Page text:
Did you face any obstacles along the way, ever think you weren’t going to make it to where you are now and if so how did you get past the obstacles?
I have had doubts my whole career, sometimes bigger or smaller.

Who was your biggest influence growing up?
I think it was my dad. We would always talk about my games and discuss football. My dad used to play for a team called IFK Norrköping. He played in the highest league in Sweden in the late 70’s.

How do you prepare for a big game?
I make sure I eat good enough and that I have had enough water. It doesn’t have to be the same kind of food every time but I do prefer to make sure I have proper meals and set times for the meals. Other than that I prepare by learning about the opposition and our own game play.

Any tips on warm-ups?
Make sure you cover all the aspects of your game. Other than that it is just about being creative and try different approaches and find what makes you happy. I am usually fine with changing it, I am not so stuck on a certain routine.

Are you superstitious or do you have any pre-game rituals?
No, not really. I used to try different stuff, mainly because my teammates did, but I am happy to be free from that kind of rubbish.

What techniques do you employ to keep focused for the full 90 minutes?
It’s a lot about keeping engaged in the play. Keep talking to the defence line, keeping a position close to the team (without getting scored on of course) and creating the feeling that your movement and your communication prevents the opposition to create any chances. If you play a superior opponent you will be busy by nature…

What goalkeeper gloves do you wear and how important is the right goalkeeper glove to you?
Very important! Some years more important than others, as I think it is intertwined with self confidence. Right now I play with Ergonomic Bionik x-change due to me getting a dislocated long finger in the Algarve Cup.

What are the main features you look for in a goalkeeper glove?
The grip and the shape of the glove, the feeling when it is on my hand.

Since you’ve started playing what is the most important bit of advice you’ve been given and by whom?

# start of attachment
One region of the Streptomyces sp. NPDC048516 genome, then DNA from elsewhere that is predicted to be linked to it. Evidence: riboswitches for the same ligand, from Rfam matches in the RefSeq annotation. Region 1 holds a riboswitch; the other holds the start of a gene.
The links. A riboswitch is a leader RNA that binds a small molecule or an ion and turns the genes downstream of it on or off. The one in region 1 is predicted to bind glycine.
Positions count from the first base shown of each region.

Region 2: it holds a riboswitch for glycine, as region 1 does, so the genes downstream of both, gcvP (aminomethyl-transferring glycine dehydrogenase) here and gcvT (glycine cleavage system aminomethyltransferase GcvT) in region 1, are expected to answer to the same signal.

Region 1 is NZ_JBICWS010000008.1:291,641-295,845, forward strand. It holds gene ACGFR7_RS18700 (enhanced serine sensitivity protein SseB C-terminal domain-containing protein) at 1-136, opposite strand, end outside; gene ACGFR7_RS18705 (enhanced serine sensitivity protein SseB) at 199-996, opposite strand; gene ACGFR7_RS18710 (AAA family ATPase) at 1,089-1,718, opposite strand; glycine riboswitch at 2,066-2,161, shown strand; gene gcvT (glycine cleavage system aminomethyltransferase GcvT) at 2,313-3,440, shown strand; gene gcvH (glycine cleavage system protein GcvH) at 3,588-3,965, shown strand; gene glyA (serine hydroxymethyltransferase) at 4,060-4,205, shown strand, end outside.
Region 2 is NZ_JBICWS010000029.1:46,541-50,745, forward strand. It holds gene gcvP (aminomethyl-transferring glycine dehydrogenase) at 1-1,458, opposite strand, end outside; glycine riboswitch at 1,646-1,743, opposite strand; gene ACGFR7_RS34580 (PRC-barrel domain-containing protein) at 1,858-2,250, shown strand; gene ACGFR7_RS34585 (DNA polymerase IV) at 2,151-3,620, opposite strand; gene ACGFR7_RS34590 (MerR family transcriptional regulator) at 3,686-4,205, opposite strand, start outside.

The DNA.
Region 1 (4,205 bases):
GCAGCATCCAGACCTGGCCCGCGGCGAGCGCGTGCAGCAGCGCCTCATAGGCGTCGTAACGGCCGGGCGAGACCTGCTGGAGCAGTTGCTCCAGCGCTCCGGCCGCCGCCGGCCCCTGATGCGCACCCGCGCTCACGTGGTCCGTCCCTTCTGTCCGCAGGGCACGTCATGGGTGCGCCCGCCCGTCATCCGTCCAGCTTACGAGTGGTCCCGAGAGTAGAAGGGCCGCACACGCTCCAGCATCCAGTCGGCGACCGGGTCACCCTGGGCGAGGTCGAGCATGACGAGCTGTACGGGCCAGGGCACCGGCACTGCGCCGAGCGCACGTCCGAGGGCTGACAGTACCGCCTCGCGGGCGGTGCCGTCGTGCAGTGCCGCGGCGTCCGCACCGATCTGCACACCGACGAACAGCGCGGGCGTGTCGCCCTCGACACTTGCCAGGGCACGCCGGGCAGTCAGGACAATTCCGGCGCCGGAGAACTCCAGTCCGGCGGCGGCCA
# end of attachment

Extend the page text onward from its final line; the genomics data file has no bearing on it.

Hard to say one advice that is better than others, but I think when my dad told me about pretending to stand on a string between the ball and the middle of the goal was a very good advice.

What’s been your biggest career highlight(s) so far?
The World Cup in Germany, when we got the bronze.

Who is/has been your toughest opponent and do you prepare differently to face them? (Team and player)?
Germany, USA, Japan. Since they play differently you prepare yourself a bit differently. Germany love their wallpasses while the US play in a high tempo. Japan is superb in their technical skills and so on. Wambach has always been a tough opponent because of her skills in the air.

Any advice you could give to young goalkeepers trying to break through?
Understand what the business is like for a goalkeeper and try to stand tall even if the critique is aimed at you. And enjoy to dare to take the risk.

Away from the football pitch and training ground what do you enjoy doing?
Staying at home with my family and pets, but also find new places to check out. I love going to places where people are up for a chat with new peoples, like in the dog park or getting to know other parents.

Thanks Hedvig!

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Daz @ KeeperPortal

Owner and creator of Keeper Portal, an FA qualified goalkeeping coach as well as being pretty impressive at keeping balls out of a net.